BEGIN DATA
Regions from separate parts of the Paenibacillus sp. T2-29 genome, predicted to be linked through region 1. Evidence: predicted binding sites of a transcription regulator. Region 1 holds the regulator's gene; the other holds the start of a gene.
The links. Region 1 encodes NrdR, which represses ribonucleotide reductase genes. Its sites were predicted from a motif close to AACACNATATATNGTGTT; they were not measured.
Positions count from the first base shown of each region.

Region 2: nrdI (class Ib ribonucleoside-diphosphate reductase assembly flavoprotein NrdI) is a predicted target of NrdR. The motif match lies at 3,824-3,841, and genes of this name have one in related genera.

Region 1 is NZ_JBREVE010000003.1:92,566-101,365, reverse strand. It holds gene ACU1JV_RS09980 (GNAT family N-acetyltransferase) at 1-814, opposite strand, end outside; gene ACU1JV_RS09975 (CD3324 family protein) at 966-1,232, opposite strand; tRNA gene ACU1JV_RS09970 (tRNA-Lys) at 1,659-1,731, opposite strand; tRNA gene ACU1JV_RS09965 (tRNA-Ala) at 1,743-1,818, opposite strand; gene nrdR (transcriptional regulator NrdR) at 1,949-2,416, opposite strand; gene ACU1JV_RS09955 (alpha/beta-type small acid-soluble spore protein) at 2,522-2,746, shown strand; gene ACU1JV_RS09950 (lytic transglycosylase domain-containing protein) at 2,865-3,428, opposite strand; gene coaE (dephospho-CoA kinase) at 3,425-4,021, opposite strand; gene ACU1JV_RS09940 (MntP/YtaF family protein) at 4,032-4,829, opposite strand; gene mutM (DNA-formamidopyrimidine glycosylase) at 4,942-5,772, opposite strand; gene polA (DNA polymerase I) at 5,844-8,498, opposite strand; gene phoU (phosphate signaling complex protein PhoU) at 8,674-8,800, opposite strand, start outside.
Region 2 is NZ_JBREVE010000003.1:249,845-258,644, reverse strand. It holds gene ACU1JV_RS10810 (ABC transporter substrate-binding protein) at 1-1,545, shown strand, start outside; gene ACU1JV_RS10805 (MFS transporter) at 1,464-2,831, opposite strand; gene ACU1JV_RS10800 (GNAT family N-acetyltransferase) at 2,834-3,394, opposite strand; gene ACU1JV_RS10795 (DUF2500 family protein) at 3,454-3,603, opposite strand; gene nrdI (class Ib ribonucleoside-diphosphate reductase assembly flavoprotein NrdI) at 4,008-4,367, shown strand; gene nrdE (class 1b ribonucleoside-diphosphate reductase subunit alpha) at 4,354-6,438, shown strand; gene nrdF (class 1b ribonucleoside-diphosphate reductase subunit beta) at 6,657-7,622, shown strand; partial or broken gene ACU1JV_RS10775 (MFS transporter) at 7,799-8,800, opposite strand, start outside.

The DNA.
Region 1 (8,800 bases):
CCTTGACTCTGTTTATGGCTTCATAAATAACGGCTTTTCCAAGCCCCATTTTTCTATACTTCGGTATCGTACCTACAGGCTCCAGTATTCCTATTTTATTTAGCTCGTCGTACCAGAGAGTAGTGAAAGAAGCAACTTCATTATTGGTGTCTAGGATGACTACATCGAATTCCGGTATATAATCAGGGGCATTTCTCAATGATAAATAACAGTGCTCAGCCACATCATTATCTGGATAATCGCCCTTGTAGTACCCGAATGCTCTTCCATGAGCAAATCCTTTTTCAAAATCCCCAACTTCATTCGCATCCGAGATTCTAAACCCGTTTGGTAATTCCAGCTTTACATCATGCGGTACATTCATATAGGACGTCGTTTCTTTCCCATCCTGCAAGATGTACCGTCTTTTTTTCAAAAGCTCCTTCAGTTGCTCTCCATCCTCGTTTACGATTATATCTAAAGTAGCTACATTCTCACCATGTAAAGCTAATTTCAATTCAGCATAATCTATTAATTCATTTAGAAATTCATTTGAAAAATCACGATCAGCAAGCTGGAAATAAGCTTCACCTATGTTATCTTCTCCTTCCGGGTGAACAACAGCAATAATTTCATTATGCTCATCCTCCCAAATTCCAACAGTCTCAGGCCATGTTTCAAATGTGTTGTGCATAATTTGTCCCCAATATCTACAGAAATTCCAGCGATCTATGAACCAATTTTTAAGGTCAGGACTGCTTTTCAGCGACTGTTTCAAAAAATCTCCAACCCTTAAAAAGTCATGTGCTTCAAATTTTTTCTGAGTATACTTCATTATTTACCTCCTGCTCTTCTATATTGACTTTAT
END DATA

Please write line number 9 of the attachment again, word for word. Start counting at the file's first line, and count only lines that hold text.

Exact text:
CCTTGACTCTGTTTATGGCTTCATAAATAACGGCTTTTCCAAGCCCCATTTTTCTATACTTCGGTATCGTACCTACAGGCTCCAGTATTCCTATTTTATTTAGCTCGTCGTACCAGAGAGTAGTGAAAGAAGCAACTTCATTATTGGTGTCTAGGATGACTACATCGAATTCCGGTATATAATCAGGGGCATTTCTCAATGATAAATAACAGTGCTCAGCCACATCATTATCTGGATAATCGCCCTTGTAGTACCCGAATGCTCTTCCATGAGCAAATCCTTTTTCAAAATCCCCAACTTCATTCGCATCCGAGATTCTAAACCCGTTTGGTAATTCCAGCTTTACATCATGCGGTACATTCATATAGGACGTCGTTTCTTTCCCATCCTGCAAGATGTACCGTCTTTTTTTCAAAAGCTCCTTCAGTTGCTCTCCATCCTCGTTTACGATTATATCTAAAGTAGCTACATTCTCACCATGTAAAGCTAATTTCAATTCAGCATAATCTATTAATTCATTTAGAAATTCATTTGAAAAATCACGATCAGCAAGCTGGAAATAAGCTTCACCTATGTTATCTTCTCCTTCCGGGTGAACAACAGCAATAATTTCATTATGCTCATCCTCCCAAATTCCAACAGTCTCAGGCCATGTTTCAAATGTGTTGTGCATAATTTGTCCCCAATATCTACAGAAATTCCAGCGATCTATGAACCAATTTTTAAGGTCAGGACTGCTTTTCAGCGACTGTTTCAAAAAATCTCCAACCCTTAAAAAGTCATGTGCTTCAAATTTTTTCTGAGTATACTTCATTATTTACCTCCTGCTCTTCTATATTGACTTTAT